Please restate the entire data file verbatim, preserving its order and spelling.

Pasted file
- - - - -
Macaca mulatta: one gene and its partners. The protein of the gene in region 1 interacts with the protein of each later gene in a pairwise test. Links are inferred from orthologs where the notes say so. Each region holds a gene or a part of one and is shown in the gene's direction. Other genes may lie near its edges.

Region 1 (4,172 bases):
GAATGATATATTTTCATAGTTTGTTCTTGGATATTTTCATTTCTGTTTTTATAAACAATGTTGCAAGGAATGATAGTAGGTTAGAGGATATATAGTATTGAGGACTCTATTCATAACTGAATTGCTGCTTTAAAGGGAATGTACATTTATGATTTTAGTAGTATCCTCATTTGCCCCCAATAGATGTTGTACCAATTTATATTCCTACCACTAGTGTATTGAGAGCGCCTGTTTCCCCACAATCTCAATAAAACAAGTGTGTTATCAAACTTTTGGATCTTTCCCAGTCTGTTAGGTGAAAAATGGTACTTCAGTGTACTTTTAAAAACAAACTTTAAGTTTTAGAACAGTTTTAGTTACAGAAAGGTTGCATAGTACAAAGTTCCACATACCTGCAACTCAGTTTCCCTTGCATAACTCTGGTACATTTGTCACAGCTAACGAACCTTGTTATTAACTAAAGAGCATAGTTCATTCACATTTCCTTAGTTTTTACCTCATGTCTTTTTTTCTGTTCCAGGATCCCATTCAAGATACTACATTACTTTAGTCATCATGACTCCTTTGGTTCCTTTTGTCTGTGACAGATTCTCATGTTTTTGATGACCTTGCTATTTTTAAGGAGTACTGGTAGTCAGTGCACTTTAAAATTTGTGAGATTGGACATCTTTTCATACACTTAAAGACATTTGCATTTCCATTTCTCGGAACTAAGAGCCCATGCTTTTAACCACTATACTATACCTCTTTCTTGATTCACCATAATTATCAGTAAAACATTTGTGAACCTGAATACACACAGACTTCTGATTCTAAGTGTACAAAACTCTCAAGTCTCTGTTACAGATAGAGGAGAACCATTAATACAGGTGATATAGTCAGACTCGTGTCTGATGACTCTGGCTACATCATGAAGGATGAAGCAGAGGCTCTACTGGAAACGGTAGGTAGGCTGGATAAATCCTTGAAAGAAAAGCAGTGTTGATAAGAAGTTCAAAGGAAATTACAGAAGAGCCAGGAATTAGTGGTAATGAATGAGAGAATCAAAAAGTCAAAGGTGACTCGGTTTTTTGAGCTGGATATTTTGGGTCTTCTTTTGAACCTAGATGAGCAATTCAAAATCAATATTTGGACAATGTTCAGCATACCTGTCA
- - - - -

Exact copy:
Macaca mulatta: one gene and its partners. The protein of the gene in region 1 interacts with the protein of each later gene in a pairwise test. Links are inferred from orthologs where the notes say so. Each region holds a gene or a part of one and is shown in the gene's direction. Other genes may lie near its edges.

Region 1 (4,172 bases):
GAATGATATATTTTCATAGTTTGTTCTTGGATATTTTCATTTCTGTTTTTATAAACAATGTTGCAAGGAATGATAGTAGGTTAGAGGATATATAGTATTGAGGACTCTATTCATAACTGAATTGCTGCTTTAAAGGGAATGTACATTTATGATTTTAGTAGTATCCTCATTTGCCCCCAATAGATGTTGTACCAATTTATATTCCTACCACTAGTGTATTGAGAGCGCCTGTTTCCCCACAATCTCAATAAAACAAGTGTGTTATCAAACTTTTGGATCTTTCCCAGTCTGTTAGGTGAAAAATGGTACTTCAGTGTACTTTTAAAAACAAACTTTAAGTTTTAGAACAGTTTTAGTTACAGAAAGGTTGCATAGTACAAAGTTCCACATACCTGCAACTCAGTTTCCCTTGCATAACTCTGGTACATTTGTCACAGCTAACGAACCTTGTTATTAACTAAAGAGCATAGTTCATTCACATTTCCTTAGTTTTTACCTCATGTCTTTTTTTCTGTTCCAGGATCCCATTCAAGATACTACATTACTTTAGTCATCATGACTCCTTTGGTTCCTTTTGTCTGTGACAGATTCTCATGTTTTTGATGACCTTGCTATTTTTAAGGAGTACTGGTAGTCAGTGCACTTTAAAATTTGTGAGATTGGACATCTTTTCATACACTTAAAGACATTTGCATTTCCATTTCTCGGAACTAAGAGCCCATGCTTTTAACCACTATACTATACCTCTTTCTTGATTCACCATAATTATCAGTAAAACATTTGTGAACCTGAATACACACAGACTTCTGATTCTAAGTGTACAAAACTCTCAAGTCTCTGTTACAGATAGAGGAGAACCATTAATACAGGTGATATAGTCAGACTCGTGTCTGATGACTCTGGCTACATCATGAAGGATGAAGCAGAGGCTCTACTGGAAACGGTAGGTAGGCTGGATAAATCCTTGAAAGAAAAGCAGTGTTGATAAGAAGTTCAAAGGAAATTACAGAAGAGCCAGGAATTAGTGGTAATGAATGAGAGAATCAAAAAGTCAAAGGTGACTCGGTTTTTTGAGCTGGATATTTTGGGTCTTCTTTTGAACCTAGATGAGCAATTCAAAATCAATATTTGGACAATGTTCAGCATACCTGTCA